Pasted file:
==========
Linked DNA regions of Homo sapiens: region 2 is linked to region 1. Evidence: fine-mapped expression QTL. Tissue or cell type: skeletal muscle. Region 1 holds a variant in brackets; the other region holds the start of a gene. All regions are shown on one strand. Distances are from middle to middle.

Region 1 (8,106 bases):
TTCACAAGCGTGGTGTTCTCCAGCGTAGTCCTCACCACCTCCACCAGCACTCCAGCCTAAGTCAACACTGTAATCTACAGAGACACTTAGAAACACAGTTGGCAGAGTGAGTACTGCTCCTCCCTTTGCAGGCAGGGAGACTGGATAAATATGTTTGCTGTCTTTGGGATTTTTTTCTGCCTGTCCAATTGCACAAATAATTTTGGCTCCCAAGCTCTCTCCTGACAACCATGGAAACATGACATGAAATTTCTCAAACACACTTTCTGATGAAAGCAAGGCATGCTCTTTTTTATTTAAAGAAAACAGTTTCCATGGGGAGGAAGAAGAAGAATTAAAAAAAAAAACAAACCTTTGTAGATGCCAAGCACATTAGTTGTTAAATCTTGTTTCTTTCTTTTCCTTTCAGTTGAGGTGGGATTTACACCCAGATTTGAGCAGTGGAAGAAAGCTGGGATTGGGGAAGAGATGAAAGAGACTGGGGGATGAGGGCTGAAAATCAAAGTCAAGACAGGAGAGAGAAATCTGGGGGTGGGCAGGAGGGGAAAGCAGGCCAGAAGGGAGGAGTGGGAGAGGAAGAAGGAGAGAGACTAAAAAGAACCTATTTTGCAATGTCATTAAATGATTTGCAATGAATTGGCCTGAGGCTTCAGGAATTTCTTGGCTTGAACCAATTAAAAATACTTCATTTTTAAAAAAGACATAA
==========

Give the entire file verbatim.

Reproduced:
Linked DNA regions of Homo sapiens: region 2 is linked to region 1. Evidence: fine-mapped expression QTL. Tissue or cell type: skeletal muscle. Region 1 holds a variant in brackets; the other region holds the start of a gene. All regions are shown on one strand. Distances are from middle to middle.

Region 1 (8,106 bases):
TTCACAAGCGTGGTGTTCTCCAGCGTAGTCCTCACCACCTCCACCAGCACTCCAGCCTAAGTCAACACTGTAATCTACAGAGACACTTAGAAACACAGTTGGCAGAGTGAGTACTGCTCCTCCCTTTGCAGGCAGGGAGACTGGATAAATATGTTTGCTGTCTTTGGGATTTTTTTCTGCCTGTCCAATTGCACAAATAATTTTGGCTCCCAAGCTCTCTCCTGACAACCATGGAAACATGACATGAAATTTCTCAAACACACTTTCTGATGAAAGCAAGGCATGCTCTTTTTTATTTAAAGAAAACAGTTTCCATGGGGAGGAAGAAGAAGAATTAAAAAAAAAAACAAACCTTTGTAGATGCCAAGCACATTAGTTGTTAAATCTTGTTTCTTTCTTTTCCTTTCAGTTGAGGTGGGATTTACACCCAGATTTGAGCAGTGGAAGAAAGCTGGGATTGGGGAAGAGATGAAAGAGACTGGGGGATGAGGGCTGAAAATCAAAGTCAAGACAGGAGAGAGAAATCTGGGGGTGGGCAGGAGGGGAAAGCAGGCCAGAAGGGAGGAGTGGGAGAGGAAGAAGGAGAGAGACTAAAAAGAACCTATTTTGCAATGTCATTAAATGATTTGCAATGAATTGGCCTGAGGCTTCAGGAATTTCTTGGCTTGAACCAATTAAAAATACTTCATTTTTAAAAAAGACATAA